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Hans van Manen
Martin Schläpfer
Deutsche Oper am Rhein

Dutch ballet legend Hans van Manen's long and fertile career – during which he's created more than 120 ballets, and held resident choreographer roles at Nederlands Dans Theater and Dutch National Ballet – has rendered him a staple to the European dance scene. Among his many fans is Martin Schläpfer, artistic director of Düsseldorf's Ballett am Rhein, who has long made it a priority to showcase the Dutchman's work in his repertoire. (In fact, a German newspaper recently declared the Deutsche Oper am Rhein “the best address in Germany” to see van Manen's choreography in action.)


With b.21, Ballett am Rhein's latest triple bill, Schläpfer had the chance to not only restage another of van Manen's works but commission and appear in a world première by the choreographer – the first he's created for a company other than NDT or DNB in more than twenty years. The piece, Alltag (“Everyday Life”), is theatrical and self-referential: a quartet dramatises the challenges of the creative process, with Schläpfer dancing the part of a choreographer and the others (Marlúcia do Amaral, Doris Becker and Alexandre Simões) bringing his vision to life as he works through its potential upswings and downfalls. The concept is not an easy one to relay – do Amaral appears as a figure in Schläpfer's imagination, while Becker and Simões play company members performing his work on stage – but van Manen makes excellent use of lighting to depict this shift from notional to concrete: shadowy spotlights abound during Schläpfer's visions, and these eventually morph into full overhead lighting as he slips into shadows for the final “performance.”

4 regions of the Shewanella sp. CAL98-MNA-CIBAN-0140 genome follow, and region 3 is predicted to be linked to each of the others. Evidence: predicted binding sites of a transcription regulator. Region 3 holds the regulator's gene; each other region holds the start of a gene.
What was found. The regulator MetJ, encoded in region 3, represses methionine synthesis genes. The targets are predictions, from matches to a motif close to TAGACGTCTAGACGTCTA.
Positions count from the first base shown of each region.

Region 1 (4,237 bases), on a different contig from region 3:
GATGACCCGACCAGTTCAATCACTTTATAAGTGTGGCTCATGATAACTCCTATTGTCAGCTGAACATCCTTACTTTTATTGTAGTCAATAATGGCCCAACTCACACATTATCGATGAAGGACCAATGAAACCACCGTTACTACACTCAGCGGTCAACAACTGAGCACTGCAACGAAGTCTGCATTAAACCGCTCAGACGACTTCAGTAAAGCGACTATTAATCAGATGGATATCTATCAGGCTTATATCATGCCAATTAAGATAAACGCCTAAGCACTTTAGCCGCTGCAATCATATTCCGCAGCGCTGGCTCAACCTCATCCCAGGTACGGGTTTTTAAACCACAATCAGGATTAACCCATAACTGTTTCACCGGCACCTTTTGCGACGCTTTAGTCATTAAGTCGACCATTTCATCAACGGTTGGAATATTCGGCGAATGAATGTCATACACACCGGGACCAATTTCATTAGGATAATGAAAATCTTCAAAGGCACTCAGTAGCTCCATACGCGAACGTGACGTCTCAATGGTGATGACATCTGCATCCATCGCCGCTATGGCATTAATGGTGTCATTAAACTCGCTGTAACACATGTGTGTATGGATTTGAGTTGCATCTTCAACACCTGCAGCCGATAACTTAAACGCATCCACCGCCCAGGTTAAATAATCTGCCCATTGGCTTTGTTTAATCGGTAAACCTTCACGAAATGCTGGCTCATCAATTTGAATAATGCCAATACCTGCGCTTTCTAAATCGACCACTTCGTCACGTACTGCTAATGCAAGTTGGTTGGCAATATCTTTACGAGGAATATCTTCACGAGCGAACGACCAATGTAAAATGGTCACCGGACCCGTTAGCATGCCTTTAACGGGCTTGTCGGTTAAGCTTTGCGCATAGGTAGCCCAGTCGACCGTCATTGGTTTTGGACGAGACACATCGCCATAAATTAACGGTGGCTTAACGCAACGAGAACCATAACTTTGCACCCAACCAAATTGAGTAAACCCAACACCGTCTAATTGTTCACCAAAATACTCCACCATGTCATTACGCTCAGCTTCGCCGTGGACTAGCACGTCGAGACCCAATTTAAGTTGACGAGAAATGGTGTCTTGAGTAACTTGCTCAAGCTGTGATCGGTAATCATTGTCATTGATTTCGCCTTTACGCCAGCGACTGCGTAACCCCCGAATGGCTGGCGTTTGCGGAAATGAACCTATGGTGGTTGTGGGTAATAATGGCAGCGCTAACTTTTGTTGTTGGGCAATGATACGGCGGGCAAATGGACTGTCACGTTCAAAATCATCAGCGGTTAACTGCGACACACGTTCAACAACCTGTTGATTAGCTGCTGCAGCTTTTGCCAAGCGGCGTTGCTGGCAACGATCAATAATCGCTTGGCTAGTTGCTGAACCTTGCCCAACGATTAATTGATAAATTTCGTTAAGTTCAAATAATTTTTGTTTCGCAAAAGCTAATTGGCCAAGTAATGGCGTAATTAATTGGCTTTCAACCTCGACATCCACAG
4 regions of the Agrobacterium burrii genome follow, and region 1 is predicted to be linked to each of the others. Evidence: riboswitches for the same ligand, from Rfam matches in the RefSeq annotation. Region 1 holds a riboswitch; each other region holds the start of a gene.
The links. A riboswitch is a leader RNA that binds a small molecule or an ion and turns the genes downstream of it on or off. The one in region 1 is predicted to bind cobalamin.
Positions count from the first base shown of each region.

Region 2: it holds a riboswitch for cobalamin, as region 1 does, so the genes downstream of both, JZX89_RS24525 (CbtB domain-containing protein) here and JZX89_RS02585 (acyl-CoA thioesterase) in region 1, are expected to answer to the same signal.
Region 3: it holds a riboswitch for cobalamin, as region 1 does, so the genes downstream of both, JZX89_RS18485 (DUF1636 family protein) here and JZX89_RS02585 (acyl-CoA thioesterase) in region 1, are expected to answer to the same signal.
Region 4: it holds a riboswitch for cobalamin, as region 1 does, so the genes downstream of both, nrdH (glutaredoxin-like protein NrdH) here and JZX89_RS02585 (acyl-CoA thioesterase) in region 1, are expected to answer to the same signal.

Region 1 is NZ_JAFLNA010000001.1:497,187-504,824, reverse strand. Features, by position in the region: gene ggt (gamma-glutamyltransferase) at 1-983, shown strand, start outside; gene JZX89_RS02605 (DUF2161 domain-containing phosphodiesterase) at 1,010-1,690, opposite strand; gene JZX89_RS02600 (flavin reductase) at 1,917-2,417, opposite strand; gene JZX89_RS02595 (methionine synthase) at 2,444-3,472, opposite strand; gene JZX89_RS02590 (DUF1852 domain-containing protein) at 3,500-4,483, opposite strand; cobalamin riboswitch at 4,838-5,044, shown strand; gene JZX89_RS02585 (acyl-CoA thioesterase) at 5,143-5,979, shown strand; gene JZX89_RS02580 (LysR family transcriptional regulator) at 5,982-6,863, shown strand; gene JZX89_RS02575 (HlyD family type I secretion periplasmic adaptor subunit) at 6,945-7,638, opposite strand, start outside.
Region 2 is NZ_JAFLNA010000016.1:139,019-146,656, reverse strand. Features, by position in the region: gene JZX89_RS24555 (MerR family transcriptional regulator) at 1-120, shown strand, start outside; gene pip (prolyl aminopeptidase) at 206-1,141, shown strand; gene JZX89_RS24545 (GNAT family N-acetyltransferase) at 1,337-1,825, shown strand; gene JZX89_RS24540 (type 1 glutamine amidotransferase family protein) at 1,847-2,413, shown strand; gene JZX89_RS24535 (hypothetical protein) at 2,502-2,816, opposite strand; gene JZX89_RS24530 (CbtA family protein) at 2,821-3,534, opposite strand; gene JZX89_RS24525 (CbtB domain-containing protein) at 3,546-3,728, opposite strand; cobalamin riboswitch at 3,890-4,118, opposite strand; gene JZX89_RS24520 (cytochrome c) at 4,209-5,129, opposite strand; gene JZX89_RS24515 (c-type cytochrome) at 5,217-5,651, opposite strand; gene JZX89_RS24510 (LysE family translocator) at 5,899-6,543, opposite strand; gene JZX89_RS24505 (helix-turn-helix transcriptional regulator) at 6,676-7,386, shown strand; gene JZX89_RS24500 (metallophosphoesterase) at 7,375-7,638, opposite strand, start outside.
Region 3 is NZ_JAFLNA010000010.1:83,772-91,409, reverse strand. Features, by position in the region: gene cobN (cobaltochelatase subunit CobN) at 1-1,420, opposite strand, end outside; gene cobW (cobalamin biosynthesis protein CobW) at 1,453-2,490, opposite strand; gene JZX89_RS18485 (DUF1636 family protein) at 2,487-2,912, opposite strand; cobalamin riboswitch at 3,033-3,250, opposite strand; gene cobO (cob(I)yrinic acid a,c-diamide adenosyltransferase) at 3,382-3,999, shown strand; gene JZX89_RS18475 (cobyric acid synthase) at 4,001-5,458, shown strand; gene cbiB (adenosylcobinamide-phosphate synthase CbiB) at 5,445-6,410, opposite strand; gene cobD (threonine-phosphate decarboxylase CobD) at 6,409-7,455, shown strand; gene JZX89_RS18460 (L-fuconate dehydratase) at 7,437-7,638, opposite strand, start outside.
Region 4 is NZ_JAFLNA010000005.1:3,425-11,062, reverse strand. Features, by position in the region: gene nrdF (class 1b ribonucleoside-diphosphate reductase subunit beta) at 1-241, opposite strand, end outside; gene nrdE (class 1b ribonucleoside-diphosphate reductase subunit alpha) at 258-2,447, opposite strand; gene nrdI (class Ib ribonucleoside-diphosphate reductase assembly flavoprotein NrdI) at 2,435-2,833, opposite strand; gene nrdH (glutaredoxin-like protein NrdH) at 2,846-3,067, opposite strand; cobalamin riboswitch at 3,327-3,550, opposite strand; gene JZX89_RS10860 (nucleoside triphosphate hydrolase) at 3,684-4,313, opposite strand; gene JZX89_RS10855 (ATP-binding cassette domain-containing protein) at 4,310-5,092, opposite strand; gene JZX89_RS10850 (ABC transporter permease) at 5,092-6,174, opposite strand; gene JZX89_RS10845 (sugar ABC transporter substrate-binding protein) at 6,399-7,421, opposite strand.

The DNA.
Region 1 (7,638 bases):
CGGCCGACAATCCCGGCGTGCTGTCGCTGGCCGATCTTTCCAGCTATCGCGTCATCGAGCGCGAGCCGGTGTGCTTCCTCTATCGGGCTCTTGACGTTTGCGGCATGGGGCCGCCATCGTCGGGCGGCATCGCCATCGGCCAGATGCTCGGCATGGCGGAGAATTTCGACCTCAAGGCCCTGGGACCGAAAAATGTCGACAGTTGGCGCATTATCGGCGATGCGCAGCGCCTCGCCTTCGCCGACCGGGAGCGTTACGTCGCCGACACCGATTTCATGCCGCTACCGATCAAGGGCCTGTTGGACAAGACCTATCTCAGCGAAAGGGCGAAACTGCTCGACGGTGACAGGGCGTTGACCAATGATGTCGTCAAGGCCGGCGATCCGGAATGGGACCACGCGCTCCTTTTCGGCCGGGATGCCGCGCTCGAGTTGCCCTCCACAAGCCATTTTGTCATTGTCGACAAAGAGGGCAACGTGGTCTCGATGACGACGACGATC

There's a beautiful lightness to the choreography Schläpfer plays around with: strong lines gently melt into curves, and round embraces unfold into vertical positions. Do Amaral is particularly arresting, what with her effortless flexibility and supple arches, while Becker and Simões evince a sensual chemistry as they power through the motions Schläpfer sets out. The piece feels a little long by the end, but overall it's a stimulating, robust watch.


Sandwiching Alltag are two bright ensemble works: George Balanchine's Serenade and Schläpfer's own Symphonie Nr 2. The former expertly harnesses the neoclassical glamour that propelled Balanchine to the upper echelons of the twentieth-century dance world: the piece is all soft arms and crisp lines set under a sugary blue glow. The dancers' early formations are a satisfying thing to behold – think swivelling port de bras in perfect symmetry – though these unfortunately start to lose their sharpness as the piece goes on, and a small traffic jam actually occurred on opening night when two dancers in the corps misjudged their windows and ended up colliding. Still, the many pirouettes and poses remain tight during the climax – when soloist Ann-Kathrin Adam lets down her hair and flings herself to the floor – and right through to the final notes.


Despite its ghostly overtones, Symphonie Nr. 2 proves an uplifting finale for b.21. The piece is a tribute to the age of the romantic ballet and its enchanted world of wilis and fairies and swans. This manifests in the watercolour backdrop and yearning Brahms score rather than the dancing itself, which defies the willowy frailty embodied by the Carlotta Grisis of that time and instead opts for a modern and at times creaturely vibe. There are flexed feet and angular arms galore, which contrast sharply with the rounded notes of the music and suggest Schläpfer consciously set out to challenge the confines of tempo and tone when he choreographed the work last year. The ballet's athleticism is admirable, though its more gymnastic moves – cartwheels, somersaults – admittedly fall short of the classical ones the company's dancers so elegantly execute. 


Sara Veale


photos | ©Gert Weigelt

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